The project of restoring this piece was an interesting one. First of all it was all banged up, like it had been on the bottom of the ocean, with dents, rust, scratches and dirt. The paint was all but gone, the wheels were crooked and it had several parts either broken or missing. I'm still not sure why I decided to put so much work in it, but on hindsight I'm glad I did, because I've done several great discoveries along the way. In the end this project turned out to be more of a revision than a restoration, but more on that later.
One of the requirements to make this project a success was finding spare parts, otherwise it would never be truly finished. Thank god I found one for sale online. I noticed some small differences between that one and my original one, even though they're officially the same model. By dissecting the bought model and also doing some online research I found that no two models seem to be exactly alike. There are differences in the interior, paint job, stickering, wheels, steering wheel, etc. The one I bought had a little pin on the back, which my original model didn't have. It hadn't broken off or anything, so there had to be least two slightly different molds under the same name (ref 113) which is interesting.
I imagine that back in the 70's the people at the Nacoral factory had a bunch of boxes of parts and just used whatever was at hand at the time, but I guess we'll never know for sure what makes these little differences exist.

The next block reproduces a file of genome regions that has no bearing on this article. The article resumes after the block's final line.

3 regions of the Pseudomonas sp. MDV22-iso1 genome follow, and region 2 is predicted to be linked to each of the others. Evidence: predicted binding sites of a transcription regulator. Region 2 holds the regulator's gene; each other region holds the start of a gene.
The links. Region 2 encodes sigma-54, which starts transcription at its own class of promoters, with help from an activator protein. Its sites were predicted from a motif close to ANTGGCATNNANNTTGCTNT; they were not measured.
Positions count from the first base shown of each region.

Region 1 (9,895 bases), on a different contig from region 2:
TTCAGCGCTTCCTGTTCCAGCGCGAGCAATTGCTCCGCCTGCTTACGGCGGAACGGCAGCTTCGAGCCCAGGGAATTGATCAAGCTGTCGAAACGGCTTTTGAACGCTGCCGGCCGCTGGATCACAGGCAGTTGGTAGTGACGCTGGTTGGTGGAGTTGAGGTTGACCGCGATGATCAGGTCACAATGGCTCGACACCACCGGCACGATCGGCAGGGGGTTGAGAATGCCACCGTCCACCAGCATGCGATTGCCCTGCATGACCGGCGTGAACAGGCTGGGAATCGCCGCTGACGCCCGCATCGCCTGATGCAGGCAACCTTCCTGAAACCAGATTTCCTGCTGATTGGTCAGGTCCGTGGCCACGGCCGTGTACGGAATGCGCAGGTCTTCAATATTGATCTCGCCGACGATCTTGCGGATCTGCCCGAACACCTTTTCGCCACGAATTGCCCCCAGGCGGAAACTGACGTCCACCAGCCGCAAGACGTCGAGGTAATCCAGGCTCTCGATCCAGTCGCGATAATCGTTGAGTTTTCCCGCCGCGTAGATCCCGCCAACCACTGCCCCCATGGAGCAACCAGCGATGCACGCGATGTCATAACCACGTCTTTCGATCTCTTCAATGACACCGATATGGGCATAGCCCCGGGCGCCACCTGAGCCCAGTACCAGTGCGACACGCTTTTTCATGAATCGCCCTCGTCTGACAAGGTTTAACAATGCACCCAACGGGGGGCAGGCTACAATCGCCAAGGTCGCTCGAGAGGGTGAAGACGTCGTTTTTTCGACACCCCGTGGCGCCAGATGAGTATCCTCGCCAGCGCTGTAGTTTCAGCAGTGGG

Another discovery I made, much to my surprise, was that this model was actually quite accurately (for the scale) modelled after an actual car by Ferrari. 'The 1965 Ferrari Dino Berlinetta Speciale (206GT) Prototype' designed by Pininfarina and what a weird but exiting car it is. It looks like something out of a 60's sci-fi flick or something. It was very interesting to see how Nacoral interpreted the essence of the real life car and managed to scale it down to 1/43.
I was also quite surprised to find that the model is comprised of over 20 parts, that to me is amazing for such a small thing. One of the things I found funny was that the headlights (behind the plastic) are actually made from glass, like the fake diamonds you find in cheap jewellery. Another funny detail is that the spring holding the wheels in place also function as suspension adding just that extra bit of realism to the model.
Ok, so what did I change compared to the original?
First of all I felt it needed to be Ferrari red, like the original prototype was. Then I decided not to include any logo's and stickering, because I have yet to find a picture of an actual Dino Berlinetta with such detailing. I made the roofsupports silver along with the windshield wipers and rearview mirror. The entire interior has been painted, including the inside of the boot, doors and roof, not only because it looks better, but also to protect the metal. I added some details to the tail piece with red paint and the lettering on the back and bottom have been embossed.
The engine and air-intake look a bit more realistic after using dark and light silver paint. It now has 3 layers of paint in stead of just one; a white base paint, covered by a Ferrari red email colour and finally a clear coat to make it nice and shiny. Furthermore I shaved off some lines that come from casting the parts.
I have yet to find the original display case, but am quite content with the case I made myself.
So there you have it, originally intended as a side project, eventually derailing into an obsession. Although it's not perfect, considering what I had to work with I'm very pleased with the end product and happy to show it to the world.
This item is in fact for sale, but I've had to put so many hours and material in it won't be cheap. If you however are interested in buying this unique and beautiful object, please drop me a line.